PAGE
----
Motivation is probably one of the biggest topics in performance psychology as such it is impossible to cover everything that has ever been said about motivation. Therefore I will be covering some interesting points in the next few blog posts on motivation.
In most achievement driven contexts be it sport or business the use of goal setting is widespread (Weinberg & Butt, 2011). The self-concordance of goals (for example their consistancy with the person’s interests and core values) plays two roles. Firstly those that are persuing goals that align with their values and interests put a more sustained effort into acheiving their goals and secondly those who attain their self-concordant goals get greater benefits in terms of their personal well-being. This goal striving can be autonomous or controlled. This autonomos motivation can reflect enjoyment interest or personal value. Conversley controlled motives are less self-determined and reflect internal (guilt or anxiety) and external (expectations of others) pressures. It makes sense therefore that those engaging with autonomous goal striving invest more effort in their pursuit and are more likely to achieve (Sheldon and elliot, 1999). Interestingly the interaction between autonomous motives and goal attainment lead to a greater satisfaction of the three basic psychological needs presented in the self-determination theory (Autonomy, Relatedness and Competence). This could lead to an enhanced psychological well-being and overall increased participation.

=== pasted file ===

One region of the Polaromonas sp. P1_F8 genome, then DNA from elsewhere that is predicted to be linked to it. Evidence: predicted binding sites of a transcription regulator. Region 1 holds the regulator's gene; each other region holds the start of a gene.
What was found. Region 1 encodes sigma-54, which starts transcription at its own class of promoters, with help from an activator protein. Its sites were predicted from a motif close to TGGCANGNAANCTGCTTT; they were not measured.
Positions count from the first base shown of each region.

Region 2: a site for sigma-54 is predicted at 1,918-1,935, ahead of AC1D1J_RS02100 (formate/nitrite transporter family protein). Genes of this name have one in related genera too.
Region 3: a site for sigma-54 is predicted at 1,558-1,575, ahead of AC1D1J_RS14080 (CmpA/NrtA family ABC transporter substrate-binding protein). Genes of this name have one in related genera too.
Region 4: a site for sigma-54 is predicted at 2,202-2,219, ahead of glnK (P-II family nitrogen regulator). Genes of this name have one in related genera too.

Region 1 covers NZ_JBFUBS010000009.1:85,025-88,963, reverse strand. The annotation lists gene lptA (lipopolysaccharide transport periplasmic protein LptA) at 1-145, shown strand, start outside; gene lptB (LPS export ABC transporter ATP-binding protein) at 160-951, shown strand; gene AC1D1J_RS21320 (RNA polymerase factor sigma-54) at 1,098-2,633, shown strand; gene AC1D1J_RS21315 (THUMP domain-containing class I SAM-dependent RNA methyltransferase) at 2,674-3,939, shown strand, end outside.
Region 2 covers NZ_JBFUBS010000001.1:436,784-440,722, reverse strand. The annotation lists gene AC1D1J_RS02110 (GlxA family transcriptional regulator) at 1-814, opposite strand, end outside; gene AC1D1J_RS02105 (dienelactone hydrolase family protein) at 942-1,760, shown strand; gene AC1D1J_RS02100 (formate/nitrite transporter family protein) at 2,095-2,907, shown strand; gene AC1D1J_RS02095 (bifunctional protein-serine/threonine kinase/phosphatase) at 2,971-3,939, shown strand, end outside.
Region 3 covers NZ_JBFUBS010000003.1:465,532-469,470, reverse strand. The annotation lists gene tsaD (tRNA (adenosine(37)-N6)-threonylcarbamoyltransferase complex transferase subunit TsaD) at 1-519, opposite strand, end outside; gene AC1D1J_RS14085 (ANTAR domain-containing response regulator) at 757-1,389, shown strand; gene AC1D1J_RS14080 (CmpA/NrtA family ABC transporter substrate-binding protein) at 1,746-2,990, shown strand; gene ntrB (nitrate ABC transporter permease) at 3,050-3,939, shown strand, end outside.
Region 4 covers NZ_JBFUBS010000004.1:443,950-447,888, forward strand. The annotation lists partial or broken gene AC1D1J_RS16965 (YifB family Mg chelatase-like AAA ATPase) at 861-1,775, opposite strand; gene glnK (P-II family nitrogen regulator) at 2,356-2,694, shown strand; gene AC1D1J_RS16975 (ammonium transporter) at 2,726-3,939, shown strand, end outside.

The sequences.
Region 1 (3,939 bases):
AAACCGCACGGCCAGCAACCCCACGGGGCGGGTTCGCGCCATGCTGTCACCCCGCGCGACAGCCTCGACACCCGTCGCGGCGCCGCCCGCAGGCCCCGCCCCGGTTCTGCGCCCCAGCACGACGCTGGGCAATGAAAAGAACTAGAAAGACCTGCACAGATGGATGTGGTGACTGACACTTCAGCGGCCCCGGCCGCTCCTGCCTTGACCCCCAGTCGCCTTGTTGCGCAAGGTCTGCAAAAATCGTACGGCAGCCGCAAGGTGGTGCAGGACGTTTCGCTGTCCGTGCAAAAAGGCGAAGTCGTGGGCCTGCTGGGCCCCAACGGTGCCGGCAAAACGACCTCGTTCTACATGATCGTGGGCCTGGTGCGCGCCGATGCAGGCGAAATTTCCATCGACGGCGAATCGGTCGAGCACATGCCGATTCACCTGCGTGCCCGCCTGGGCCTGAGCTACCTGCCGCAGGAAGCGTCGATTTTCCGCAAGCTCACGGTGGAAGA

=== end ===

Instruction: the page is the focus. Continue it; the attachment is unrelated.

So what are the practical implications of these ideas. Firstly Healy et al (2014) found that goal motives related directly to coach behaviour through the satisfaction of the basic psychological needs. When athletes (Employees) perceive their coaches (Managers) to be more autonomy supportive they report greater satisfaction and consequently strive for their goals with higher autonomous motives. This is no different from what Deci and Ryan (2000) have suggested. Healy et al. (2014) also found that controlling coach behaviours and controlled goal motives were mediated by psychological needs thwarting. In more simplistic terms controlling coaches who impress controlled goals on their athletes often prevent athletes from fulfilling their psychological needs of relatedness (support, acceptance), autonomy (the ability to achieve independantly) or competence (the need to have task ability).
Coaches, athletes and applied practitioners who engage in goal setting may wish to engage in more positive coaching behaviours which can be closely linked to more adaptive motives for goal striving which in turn should lead to high levels of goal attainment. Coaches or managers may wish to consider how they can support autonomy to identify important goals and support autonomy throughout the whole goal striving process.